Project at CVVS: To assess the therapeutic effects of an erythropoietin (EPO) mimetic in various models of diabetic retinopathy (DR). This mimetic peptide retains the anti-apoptotic effects of EPO while negating the potentially hazardous erythropoietic complications. While basic in nature, this investigation is relevant to a major sight-threatening disorder and has clear translational potential. The study provides important evidence to support the use of EPO mimetic peptides as a drug-intervention in the early stages of DR.
Current position: Postdoctoral Research Fellow at Emory University, Atlanta USA. My work here is focusing on the intracellular cleavage fragments of cell adhesion proteins and their role in cell-cell adhesion and homeostasis.
Working at CVVS: CVVS contains a wealth of hard-working and intelligent people that are always willing to troubleshoot project aims or support you in any way possible. My postdoctoral work is far removed from the work I did at CVVS but thanks to the solid support and teaching I received at CVVS, I was well equipped to adapt and flourish in my new, competitive lab environment. The resources available at CVVS are all in place to establish each of its students as fully-competent scientists.
Name: Dr. Hongliang Zong
Position: Postdoctoral Fellow (2008-2010)
Supervisor: Prof. Alan Stitt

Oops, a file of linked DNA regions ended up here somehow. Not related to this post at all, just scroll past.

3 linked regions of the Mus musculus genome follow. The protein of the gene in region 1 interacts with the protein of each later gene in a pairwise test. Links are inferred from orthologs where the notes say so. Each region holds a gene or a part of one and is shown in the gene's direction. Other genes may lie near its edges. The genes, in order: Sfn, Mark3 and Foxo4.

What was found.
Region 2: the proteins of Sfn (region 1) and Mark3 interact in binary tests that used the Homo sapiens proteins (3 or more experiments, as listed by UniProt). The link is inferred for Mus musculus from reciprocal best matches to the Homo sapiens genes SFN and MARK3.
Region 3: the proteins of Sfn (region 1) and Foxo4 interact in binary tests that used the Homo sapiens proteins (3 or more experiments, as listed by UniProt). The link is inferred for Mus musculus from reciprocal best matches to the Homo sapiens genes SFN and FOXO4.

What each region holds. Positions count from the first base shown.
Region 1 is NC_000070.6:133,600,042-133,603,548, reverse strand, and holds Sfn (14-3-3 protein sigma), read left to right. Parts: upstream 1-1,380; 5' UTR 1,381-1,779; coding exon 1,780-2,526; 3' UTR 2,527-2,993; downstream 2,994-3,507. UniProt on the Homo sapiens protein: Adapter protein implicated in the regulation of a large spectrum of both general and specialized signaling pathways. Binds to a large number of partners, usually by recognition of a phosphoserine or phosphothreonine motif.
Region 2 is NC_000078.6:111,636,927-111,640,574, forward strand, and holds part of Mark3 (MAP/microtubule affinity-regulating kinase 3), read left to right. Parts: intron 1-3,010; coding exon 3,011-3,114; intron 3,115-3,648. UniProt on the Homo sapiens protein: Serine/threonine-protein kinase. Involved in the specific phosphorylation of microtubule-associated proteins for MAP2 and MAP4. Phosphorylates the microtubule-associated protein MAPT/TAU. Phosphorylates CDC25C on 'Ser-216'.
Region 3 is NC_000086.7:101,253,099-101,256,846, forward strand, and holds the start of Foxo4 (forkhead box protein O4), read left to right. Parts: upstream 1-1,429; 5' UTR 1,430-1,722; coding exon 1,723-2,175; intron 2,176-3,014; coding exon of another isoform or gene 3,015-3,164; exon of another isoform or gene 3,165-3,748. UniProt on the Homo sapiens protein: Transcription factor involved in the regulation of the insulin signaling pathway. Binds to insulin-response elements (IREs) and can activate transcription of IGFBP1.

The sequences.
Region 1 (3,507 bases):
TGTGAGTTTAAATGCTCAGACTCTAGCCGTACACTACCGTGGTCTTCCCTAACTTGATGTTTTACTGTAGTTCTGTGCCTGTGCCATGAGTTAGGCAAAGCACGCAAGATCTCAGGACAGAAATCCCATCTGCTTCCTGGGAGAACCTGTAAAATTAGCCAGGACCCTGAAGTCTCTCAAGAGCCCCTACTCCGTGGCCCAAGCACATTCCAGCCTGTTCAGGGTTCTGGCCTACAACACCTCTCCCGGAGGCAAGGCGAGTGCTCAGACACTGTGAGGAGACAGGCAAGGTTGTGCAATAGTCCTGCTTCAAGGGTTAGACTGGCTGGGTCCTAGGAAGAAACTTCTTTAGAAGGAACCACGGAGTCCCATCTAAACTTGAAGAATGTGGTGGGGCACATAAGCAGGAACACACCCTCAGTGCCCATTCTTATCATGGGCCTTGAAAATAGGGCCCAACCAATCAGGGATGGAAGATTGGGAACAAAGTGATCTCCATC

Funding: Juvenile Diabetes Research Fund (JDRF)
Project: To investigate the role of the receptor for advanced glycation end-products (RAGE) in the pro-inflammatory signalling pathway in diabetic retinopathy including glia and microglia using molecular and cellular methods and RAGE knockout mice
Current Position: Postdoctoral Fellow, Weill Medical College of Cornell University, New York, NY, USA
CVVS as a place to do science: CVVS is a big and nice family, built by lots of dedicated scientists who are devoted to research, and passionate for life. My supervisor, Prof. Alan W. Stitt, is one of the best scientists I've ever met. Not only because that he is very knowledgeable, supportive, instructive and open-minded; but also for his excellent personality. The whole group have very nice collaborations.
Name: Dr. Joanna Kur
Position: PhD student (2006-2010)
Supervisors: Dr Tim Curtis, Prof Graham McGeown, Dr Norman Scholfield
Funding: Fight for Sight, UK
Education: Master degree in Biotechnology
PhD Project: Mechanisms underlying the myogenic response in retinal arterioles
Objectives: Myogenic vasoconstriction is critical to local blood flow regulation in the retina but its underlying mechanisms have not been studied. Ca2+ sparks are highly localised, brief sub-cellular Ca2+ transients that reflect Ca2+ release from the sarcoplasmic reticulum. In arterial smooth muscle cells, Ca2+ sparks have been shown to limit myogenic tone by activation of BK channels. However, previous studies suggest they play a contractile role in retinal microvessels.